Oblivious to the Obvious

Uneventful. Emotionally uneventful, despite what the proud cross and tattered hardcover book promised. The beat of my heart no more violent than how it began, no glistening eyes that were proud in some spiritual realization. 

"You're both welcome to stay for lunch, if you wish," the Reverend offered kindly. Mother never ate lunch at church. She said there were "other places" their food could go. I never understood if she meant for it to be to the homeless or to the dead. She liked to give things labels, and used them as though a stranger was supposed to understand. 

"Thank you very much, but we'd best be going. It was a beautiful sermon by the way, Reverend. Thank you for being ever so welcoming," my mother kindly told him.

"It is my pleasure." No, it is his job. It's a mistake people often make - confusing the duty of a job with an act of kindness. Had one hired a fashion designer to make a dress, it would seem to her as though making one to their liking was done out of niceness. No, it is just their job. 

They exchanged their goodbyes, and I said a kind word or two, as we set off back home. The streets were quiet at this time of Sunday; it seemed all were due at church, and a free lunch with other "spiritually healthy" people was not a chance to pass up to most. The ground of the sidewalk seemed brighter, cleaner even, the children absent. Except for the one sitting at the curb. Oddly, however, his presence seemed belonging. As though the streets always made sure he held a place.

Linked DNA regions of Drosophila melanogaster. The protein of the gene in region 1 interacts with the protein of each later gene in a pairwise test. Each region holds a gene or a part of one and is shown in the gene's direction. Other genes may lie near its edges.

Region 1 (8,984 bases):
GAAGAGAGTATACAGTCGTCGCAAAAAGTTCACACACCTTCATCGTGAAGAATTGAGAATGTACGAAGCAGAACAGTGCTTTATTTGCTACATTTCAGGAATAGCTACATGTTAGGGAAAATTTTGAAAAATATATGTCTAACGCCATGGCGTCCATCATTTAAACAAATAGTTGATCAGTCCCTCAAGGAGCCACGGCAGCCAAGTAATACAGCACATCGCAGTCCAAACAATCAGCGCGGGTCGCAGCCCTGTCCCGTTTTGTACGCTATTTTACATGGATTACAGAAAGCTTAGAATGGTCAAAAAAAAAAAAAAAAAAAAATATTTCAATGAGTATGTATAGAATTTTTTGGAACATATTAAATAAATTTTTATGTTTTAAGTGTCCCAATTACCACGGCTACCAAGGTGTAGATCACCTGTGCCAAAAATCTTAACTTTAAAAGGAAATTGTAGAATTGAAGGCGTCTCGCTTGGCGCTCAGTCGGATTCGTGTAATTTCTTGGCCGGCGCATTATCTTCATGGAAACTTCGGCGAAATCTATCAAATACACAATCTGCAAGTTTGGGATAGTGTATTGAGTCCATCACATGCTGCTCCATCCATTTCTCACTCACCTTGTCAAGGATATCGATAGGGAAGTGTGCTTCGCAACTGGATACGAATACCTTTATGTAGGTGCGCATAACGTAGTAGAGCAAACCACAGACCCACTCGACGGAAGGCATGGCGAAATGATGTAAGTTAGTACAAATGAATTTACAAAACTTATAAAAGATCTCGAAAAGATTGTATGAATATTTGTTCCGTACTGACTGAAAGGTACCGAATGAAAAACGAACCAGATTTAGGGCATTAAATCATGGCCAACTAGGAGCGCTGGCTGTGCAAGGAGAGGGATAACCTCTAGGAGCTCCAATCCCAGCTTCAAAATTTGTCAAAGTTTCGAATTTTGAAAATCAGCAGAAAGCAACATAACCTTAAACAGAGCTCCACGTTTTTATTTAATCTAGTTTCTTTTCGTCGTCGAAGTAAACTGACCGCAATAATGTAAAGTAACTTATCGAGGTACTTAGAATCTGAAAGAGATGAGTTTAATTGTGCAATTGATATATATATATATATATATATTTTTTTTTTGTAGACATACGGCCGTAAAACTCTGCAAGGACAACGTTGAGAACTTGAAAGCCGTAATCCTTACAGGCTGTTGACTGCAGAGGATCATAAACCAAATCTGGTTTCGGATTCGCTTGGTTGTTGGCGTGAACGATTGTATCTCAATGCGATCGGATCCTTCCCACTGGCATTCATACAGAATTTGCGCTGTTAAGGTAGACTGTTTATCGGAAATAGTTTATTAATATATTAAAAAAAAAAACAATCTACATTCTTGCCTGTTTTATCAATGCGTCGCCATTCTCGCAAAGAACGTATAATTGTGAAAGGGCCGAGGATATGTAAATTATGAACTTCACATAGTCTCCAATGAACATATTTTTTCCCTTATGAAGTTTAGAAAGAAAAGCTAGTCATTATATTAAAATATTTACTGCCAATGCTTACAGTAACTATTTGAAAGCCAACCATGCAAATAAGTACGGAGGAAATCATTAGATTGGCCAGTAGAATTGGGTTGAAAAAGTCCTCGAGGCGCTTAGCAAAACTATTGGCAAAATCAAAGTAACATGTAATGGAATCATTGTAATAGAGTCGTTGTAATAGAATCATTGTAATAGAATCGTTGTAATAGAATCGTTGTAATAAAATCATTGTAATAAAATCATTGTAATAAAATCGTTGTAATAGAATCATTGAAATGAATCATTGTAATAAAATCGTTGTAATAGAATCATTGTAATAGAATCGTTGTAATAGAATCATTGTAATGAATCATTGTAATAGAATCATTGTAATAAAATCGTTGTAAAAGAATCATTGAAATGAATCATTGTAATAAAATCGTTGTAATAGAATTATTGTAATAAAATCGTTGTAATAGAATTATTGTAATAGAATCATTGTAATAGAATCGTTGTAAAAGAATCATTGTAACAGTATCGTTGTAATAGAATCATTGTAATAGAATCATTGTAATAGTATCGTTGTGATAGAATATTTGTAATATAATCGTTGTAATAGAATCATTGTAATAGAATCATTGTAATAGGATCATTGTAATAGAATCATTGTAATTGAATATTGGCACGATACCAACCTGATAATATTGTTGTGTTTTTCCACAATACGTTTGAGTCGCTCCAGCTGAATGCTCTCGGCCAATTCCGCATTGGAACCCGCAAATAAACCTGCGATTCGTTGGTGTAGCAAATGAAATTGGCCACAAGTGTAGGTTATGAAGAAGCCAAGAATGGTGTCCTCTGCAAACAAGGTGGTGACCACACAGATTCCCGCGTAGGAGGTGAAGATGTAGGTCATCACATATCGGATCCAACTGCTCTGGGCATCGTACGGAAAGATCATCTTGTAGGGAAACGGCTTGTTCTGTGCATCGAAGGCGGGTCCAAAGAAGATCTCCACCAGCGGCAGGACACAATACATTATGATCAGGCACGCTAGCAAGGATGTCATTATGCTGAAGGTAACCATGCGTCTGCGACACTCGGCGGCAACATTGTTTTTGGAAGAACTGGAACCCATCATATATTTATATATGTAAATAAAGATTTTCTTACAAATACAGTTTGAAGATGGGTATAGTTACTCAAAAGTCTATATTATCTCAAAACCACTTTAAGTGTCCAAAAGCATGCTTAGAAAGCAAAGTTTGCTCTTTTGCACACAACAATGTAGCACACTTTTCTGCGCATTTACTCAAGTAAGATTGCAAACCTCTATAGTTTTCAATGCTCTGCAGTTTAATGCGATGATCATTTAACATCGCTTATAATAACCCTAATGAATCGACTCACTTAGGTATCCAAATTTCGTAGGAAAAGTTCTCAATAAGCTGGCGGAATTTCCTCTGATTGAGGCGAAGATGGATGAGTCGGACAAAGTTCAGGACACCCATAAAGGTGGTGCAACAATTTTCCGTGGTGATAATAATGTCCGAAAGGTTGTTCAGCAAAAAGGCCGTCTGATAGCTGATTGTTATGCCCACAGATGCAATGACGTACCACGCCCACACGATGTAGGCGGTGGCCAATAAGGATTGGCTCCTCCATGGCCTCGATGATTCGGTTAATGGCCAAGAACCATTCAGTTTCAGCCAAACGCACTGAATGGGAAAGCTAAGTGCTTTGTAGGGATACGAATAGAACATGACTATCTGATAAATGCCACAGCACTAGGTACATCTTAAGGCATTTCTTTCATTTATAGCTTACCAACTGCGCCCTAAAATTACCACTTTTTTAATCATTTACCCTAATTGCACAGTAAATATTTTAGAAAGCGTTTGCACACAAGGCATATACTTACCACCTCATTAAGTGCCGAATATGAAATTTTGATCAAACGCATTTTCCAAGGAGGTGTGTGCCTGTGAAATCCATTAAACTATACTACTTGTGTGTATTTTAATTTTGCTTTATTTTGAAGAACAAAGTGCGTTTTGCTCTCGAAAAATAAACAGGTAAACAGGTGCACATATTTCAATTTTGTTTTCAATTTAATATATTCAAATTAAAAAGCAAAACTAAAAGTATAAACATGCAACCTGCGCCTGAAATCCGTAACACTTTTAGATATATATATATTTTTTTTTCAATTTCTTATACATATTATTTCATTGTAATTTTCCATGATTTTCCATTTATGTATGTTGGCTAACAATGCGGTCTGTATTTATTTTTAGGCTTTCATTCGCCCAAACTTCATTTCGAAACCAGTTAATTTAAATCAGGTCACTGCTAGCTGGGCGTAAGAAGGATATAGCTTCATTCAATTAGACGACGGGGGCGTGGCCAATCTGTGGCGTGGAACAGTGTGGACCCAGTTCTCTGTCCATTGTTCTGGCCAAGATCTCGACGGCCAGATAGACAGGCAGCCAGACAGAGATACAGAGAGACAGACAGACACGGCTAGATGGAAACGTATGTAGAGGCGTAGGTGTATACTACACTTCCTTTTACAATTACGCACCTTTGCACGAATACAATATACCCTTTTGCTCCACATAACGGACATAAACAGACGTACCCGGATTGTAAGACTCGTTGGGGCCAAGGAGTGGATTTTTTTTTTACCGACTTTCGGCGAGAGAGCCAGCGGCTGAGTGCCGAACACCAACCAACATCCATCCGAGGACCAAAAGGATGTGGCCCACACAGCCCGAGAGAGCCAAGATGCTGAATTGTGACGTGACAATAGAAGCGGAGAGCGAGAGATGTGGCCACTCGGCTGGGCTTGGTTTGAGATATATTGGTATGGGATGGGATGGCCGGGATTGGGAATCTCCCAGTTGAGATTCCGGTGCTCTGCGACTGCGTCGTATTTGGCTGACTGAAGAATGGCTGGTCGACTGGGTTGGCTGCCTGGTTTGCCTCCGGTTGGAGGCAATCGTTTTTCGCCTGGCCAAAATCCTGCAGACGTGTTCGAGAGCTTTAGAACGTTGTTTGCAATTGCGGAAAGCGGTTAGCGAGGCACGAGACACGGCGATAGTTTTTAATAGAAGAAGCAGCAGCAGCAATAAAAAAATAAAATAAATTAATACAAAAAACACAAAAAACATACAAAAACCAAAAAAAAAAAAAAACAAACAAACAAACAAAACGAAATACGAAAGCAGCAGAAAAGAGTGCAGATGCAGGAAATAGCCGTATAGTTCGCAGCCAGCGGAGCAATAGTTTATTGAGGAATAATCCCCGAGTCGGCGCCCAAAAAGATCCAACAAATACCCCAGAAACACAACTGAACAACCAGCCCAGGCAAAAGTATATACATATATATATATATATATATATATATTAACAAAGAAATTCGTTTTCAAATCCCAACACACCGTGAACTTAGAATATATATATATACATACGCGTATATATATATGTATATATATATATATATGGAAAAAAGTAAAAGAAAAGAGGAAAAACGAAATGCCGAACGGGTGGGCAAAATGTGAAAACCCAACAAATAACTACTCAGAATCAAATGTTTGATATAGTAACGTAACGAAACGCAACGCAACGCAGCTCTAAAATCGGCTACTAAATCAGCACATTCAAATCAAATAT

"Good morning, Callum," my mother greeted. She seemed rather displeased -- or to say she was neither pleased nor displeased would be more accurate -- at his absence from church. I guaranteed she reviewed the excusable possibilities for it.

"Good morning Mrs. Ryce. Hi Pippa," he replied, unbothered by her noticing his surprising presence. 

"Are you feeling under the weather?" My mother asked, after I gave him a wave. She had concluded his excuse was an illness; she had obviously overlooked his usual-sounding voice, not a whisper of a sniffle or cough, nor a face marked not at all with fatigue. 

"No, Mrs. Ryce. I feel fine, really," he answered confidently. He gave me a sideways glance as if to say "what's she suggesting?". I looked away, embarrassed at my mother's oblivion to things she made ever so obvious. 

"Well, I hope you feel better. Pippa?" My mouth opened, ready to inform her that he wasn't at all ill, but instead,"I'll be up in a bit, Mom." 

She looked disappointedly at me, examining my stainless dress. Her expression was a patent indication of her worry that my sitting on the curb would get someone's leftover gum on my butt. I looked carefully as to where I was sitting, and I got into a comfortable position, I heard her walk away. I don't think the concrete liked her heels on it. 

"What was she suggesting?" C asked with a smirk. I sighed. 

The End

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